Tintin Trailer Is Out And It Looks… Nothing Like Tintin
“The Adventures of Tintin: The Secret of the Unicorne” trailer is the biggest disappointment I have had since… The Smurfs‘. Call me a purist but there’s now way someone who had grown up reading the Belgium comics would have dared coming up with that:
What is that, by the way?
That’s motion capture, not to be mistaken with animation. Motion Capture is the new baby of the wave of techy-directors who sometimes have vision, and sometimes seem to get lost while playing with their new expensive gadgets. The technique has been used before for the great impersonation of Gollum (by Andy Serkis, who also plays Captain Haddock in Tintin), in Avatar or for Polar Express, the first full length feature entirely made using motion capture, in 2004. Motion capture can, like every technique, be a great tool to help telling a story or become an unjustified gimmick that hurts it.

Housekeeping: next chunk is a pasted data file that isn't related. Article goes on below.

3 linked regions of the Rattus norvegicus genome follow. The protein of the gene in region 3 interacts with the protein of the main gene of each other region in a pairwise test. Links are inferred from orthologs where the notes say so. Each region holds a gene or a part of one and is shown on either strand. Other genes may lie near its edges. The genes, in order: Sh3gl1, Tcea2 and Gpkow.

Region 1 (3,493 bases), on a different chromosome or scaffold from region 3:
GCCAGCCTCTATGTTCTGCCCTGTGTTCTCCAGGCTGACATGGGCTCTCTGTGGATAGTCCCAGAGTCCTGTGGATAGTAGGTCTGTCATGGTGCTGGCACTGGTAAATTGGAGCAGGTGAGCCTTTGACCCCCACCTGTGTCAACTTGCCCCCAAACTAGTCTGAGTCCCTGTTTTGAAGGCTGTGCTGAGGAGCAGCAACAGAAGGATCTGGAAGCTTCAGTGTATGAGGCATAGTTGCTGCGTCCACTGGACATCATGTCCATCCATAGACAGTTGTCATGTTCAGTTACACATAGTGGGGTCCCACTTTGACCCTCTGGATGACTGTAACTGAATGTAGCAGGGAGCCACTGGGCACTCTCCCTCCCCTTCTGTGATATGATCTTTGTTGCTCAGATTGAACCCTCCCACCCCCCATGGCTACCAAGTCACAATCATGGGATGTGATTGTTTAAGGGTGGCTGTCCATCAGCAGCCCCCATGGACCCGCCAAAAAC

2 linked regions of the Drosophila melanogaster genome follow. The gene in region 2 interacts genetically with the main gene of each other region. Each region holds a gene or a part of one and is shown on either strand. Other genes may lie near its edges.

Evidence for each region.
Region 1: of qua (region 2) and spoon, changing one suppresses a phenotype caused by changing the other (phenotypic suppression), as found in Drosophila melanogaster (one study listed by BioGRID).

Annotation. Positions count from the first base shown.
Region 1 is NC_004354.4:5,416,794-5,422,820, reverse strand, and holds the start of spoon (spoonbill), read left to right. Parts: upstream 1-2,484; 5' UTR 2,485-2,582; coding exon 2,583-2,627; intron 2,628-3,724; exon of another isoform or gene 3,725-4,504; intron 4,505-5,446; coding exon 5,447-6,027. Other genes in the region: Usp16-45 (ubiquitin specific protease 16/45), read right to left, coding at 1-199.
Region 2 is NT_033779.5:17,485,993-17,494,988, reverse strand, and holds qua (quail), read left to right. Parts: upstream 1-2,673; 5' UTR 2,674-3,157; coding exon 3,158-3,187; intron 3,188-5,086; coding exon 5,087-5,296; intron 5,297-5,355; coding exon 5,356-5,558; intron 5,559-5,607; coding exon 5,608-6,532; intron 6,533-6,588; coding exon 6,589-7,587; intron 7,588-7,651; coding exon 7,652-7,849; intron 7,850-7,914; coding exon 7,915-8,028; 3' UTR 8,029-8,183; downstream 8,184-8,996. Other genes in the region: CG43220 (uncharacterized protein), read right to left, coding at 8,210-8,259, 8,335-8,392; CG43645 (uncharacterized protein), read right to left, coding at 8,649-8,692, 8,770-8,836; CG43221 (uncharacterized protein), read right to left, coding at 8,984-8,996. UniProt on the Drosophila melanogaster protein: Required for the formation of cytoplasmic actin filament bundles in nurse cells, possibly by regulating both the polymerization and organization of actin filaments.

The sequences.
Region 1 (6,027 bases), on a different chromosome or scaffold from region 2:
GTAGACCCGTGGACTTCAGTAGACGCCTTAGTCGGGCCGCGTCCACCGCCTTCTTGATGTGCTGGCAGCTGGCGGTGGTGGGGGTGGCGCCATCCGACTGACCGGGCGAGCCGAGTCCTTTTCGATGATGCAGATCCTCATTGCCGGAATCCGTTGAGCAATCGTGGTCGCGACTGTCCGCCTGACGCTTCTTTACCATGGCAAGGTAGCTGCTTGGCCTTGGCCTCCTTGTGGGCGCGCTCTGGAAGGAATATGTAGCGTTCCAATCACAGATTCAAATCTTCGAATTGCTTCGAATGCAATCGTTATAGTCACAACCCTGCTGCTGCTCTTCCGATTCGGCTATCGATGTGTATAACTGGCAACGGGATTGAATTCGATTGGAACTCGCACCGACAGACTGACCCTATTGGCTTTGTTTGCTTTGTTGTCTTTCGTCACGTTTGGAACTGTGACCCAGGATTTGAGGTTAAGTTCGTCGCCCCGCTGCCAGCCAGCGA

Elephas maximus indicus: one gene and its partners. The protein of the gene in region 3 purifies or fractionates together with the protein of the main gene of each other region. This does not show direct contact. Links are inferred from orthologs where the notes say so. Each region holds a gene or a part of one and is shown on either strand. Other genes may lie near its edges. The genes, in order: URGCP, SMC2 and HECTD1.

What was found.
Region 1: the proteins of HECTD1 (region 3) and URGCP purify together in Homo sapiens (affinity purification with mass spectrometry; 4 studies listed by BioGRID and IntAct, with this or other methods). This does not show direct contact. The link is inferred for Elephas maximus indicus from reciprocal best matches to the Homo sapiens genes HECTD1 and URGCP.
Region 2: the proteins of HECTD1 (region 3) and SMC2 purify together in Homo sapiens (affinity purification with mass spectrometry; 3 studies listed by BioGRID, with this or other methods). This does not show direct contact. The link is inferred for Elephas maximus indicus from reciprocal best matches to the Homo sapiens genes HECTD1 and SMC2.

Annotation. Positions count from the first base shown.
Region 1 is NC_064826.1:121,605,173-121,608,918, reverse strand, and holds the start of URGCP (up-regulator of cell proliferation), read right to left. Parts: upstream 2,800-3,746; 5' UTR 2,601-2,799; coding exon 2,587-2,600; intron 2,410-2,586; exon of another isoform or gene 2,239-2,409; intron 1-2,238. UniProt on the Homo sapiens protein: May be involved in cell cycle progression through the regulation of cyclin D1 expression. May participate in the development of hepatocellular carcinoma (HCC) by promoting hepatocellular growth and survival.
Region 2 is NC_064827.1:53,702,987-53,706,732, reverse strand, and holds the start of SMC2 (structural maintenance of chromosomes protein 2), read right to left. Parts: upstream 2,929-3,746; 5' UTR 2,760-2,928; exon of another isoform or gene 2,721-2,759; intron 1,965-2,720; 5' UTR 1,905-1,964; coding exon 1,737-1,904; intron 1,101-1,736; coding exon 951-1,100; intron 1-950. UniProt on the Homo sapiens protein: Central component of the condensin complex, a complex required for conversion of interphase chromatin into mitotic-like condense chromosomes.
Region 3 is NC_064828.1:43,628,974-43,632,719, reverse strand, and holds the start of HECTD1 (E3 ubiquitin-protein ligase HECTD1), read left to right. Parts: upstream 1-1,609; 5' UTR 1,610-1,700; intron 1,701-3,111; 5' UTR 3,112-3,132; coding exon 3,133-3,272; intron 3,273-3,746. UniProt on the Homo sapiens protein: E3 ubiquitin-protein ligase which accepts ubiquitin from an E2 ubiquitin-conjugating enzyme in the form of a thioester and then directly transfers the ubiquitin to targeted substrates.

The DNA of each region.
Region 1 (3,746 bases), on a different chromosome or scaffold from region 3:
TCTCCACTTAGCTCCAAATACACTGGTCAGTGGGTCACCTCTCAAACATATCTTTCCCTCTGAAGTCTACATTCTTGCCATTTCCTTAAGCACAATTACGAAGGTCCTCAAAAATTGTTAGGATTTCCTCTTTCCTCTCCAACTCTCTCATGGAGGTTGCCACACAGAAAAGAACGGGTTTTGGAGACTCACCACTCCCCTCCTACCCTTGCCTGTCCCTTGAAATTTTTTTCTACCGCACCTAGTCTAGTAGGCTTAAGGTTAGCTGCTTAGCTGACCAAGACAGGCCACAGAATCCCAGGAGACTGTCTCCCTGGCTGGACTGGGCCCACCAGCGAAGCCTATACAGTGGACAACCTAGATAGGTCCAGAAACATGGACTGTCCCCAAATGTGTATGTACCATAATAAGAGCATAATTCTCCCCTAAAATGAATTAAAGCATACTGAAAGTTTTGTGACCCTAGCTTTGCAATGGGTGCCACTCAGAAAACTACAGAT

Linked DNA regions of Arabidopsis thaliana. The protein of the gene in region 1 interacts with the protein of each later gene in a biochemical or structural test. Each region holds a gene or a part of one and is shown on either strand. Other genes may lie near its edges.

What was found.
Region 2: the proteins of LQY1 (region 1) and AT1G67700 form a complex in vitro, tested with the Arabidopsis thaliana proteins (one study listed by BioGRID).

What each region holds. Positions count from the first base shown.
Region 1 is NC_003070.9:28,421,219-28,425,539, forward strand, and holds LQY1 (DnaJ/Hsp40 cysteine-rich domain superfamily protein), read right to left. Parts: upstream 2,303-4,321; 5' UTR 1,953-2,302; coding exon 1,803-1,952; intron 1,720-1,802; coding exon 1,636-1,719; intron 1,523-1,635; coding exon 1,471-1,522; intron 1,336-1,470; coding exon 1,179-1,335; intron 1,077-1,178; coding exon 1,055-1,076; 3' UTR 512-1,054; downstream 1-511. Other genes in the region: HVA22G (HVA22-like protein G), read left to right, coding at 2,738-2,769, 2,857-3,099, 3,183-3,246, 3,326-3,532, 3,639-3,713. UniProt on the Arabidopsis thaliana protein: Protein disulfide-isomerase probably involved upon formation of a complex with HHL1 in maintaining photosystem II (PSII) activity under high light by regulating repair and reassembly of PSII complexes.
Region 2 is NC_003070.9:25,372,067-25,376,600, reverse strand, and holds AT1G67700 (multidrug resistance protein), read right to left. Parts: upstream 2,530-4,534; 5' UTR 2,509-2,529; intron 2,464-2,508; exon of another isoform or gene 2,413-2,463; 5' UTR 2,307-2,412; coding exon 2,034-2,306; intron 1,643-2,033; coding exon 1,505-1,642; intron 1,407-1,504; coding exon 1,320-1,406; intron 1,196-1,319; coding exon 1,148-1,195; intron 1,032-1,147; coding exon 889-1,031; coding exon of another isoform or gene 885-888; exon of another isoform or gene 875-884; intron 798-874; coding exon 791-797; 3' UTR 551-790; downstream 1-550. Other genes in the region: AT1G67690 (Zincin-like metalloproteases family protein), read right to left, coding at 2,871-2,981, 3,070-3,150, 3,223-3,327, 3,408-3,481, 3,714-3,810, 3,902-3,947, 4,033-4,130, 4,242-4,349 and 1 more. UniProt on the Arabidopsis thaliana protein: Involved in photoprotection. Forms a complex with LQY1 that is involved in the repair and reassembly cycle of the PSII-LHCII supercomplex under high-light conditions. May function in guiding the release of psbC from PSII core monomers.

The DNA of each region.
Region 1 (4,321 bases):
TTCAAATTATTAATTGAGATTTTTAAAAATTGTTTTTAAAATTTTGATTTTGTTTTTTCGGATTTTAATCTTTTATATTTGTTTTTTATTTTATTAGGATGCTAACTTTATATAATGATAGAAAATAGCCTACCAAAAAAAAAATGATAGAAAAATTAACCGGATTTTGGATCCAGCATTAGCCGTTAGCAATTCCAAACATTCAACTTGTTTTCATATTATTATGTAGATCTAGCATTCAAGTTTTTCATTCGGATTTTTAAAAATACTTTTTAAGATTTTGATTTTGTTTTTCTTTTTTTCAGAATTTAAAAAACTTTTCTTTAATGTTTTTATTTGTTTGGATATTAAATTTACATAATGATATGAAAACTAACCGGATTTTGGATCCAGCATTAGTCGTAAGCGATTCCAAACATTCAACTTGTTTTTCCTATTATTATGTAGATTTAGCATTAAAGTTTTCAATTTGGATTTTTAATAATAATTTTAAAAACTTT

I can hear you say: “Hold on here, the brilliant Steven Moffat wrote the script, Spielberg directed and co-produced it with Peter Jackson, and you’re saying it’s bad?” Well, I cannot say if the story is bad, but I can say it looks bad. Maybe it’s the best that has been done so far, with motion capture, but that’s not enough to make it a good movie.
I am supposed to be at the center of the targeted audience: I grew up with Hergé‘s comics, and I respect the three men who are involved in the project, so I should want to spend money to go and watch it when it comes out, on December, 23rd. But I won’t. I won’t because Hergé ligne claire drawing style is part of Tintin’s charm, and when I look at Captain Haddock in the picture above, I cannot help but cringe.
I can relate to robots almost-impossible love story, overweight panda becoming kung-fu master and rats cooking ratatouille, but I cannot relate to characters who looks like grotesque caricature with one too many pixels around the edges. Maybe that’s just me, maybe the script is indeed brilliant and others reacted quite differently to the trailer:
[…] the trailer is a whirl of fluid, fast-moving images with far more life and detail than Robert Zemeckis’ performance-capture efforts.
But I feel that my childhood has been smashed by Hollywood’s lack of imagination and urge to transform everything into a possible money-maker, even if, on the way, it has to kill the original material.
What do you think about “The Adventures of Tintin: The Secret of the Unicorn” trailer? Does it hurt your eyes too or am I being too sentimental?